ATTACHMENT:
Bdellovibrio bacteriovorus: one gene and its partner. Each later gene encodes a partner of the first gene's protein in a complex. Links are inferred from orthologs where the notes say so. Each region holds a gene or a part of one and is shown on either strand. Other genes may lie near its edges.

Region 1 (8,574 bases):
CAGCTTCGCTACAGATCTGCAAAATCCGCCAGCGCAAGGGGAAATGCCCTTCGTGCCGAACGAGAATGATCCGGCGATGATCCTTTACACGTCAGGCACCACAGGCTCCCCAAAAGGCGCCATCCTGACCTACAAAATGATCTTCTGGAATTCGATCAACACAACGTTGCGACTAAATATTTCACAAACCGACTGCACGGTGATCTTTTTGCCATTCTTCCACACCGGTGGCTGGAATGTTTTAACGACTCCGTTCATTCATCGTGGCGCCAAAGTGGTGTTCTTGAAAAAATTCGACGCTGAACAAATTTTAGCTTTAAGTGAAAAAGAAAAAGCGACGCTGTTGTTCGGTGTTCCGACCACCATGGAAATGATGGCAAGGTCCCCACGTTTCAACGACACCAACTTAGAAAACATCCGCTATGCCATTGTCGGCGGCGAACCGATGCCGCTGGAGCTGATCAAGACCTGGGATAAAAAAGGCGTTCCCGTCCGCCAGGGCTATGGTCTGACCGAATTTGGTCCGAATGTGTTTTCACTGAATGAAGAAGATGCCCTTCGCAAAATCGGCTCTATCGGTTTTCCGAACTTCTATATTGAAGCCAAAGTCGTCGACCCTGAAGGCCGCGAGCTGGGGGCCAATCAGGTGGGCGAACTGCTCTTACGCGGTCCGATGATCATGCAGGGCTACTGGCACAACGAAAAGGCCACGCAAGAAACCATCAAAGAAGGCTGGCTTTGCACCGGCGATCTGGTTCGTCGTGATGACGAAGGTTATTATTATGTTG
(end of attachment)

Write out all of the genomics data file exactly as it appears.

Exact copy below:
Bdellovibrio bacteriovorus: one gene and its partner. Each later gene encodes a partner of the first gene's protein in a complex. Links are inferred from orthologs where the notes say so. Each region holds a gene or a part of one and is shown on either strand. Other genes may lie near its edges.

Region 1 (8,574 bases):
CAGCTTCGCTACAGATCTGCAAAATCCGCCAGCGCAAGGGGAAATGCCCTTCGTGCCGAACGAGAATGATCCGGCGATGATCCTTTACACGTCAGGCACCACAGGCTCCCCAAAAGGCGCCATCCTGACCTACAAAATGATCTTCTGGAATTCGATCAACACAACGTTGCGACTAAATATTTCACAAACCGACTGCACGGTGATCTTTTTGCCATTCTTCCACACCGGTGGCTGGAATGTTTTAACGACTCCGTTCATTCATCGTGGCGCCAAAGTGGTGTTCTTGAAAAAATTCGACGCTGAACAAATTTTAGCTTTAAGTGAAAAAGAAAAAGCGACGCTGTTGTTCGGTGTTCCGACCACCATGGAAATGATGGCAAGGTCCCCACGTTTCAACGACACCAACTTAGAAAACATCCGCTATGCCATTGTCGGCGGCGAACCGATGCCGCTGGAGCTGATCAAGACCTGGGATAAAAAAGGCGTTCCCGTCCGCCAGGGCTATGGTCTGACCGAATTTGGTCCGAATGTGTTTTCACTGAATGAAGAAGATGCCCTTCGCAAAATCGGCTCTATCGGTTTTCCGAACTTCTATATTGAAGCCAAAGTCGTCGACCCTGAAGGCCGCGAGCTGGGGGCCAATCAGGTGGGCGAACTGCTCTTACGCGGTCCGATGATCATGCAGGGCTACTGGCACAACGAAAAGGCCACGCAAGAAACCATCAAAGAAGGCTGGCTTTGCACCGGCGATCTGGTTCGTCGTGATGACGAAGGTTATTATTATGTTG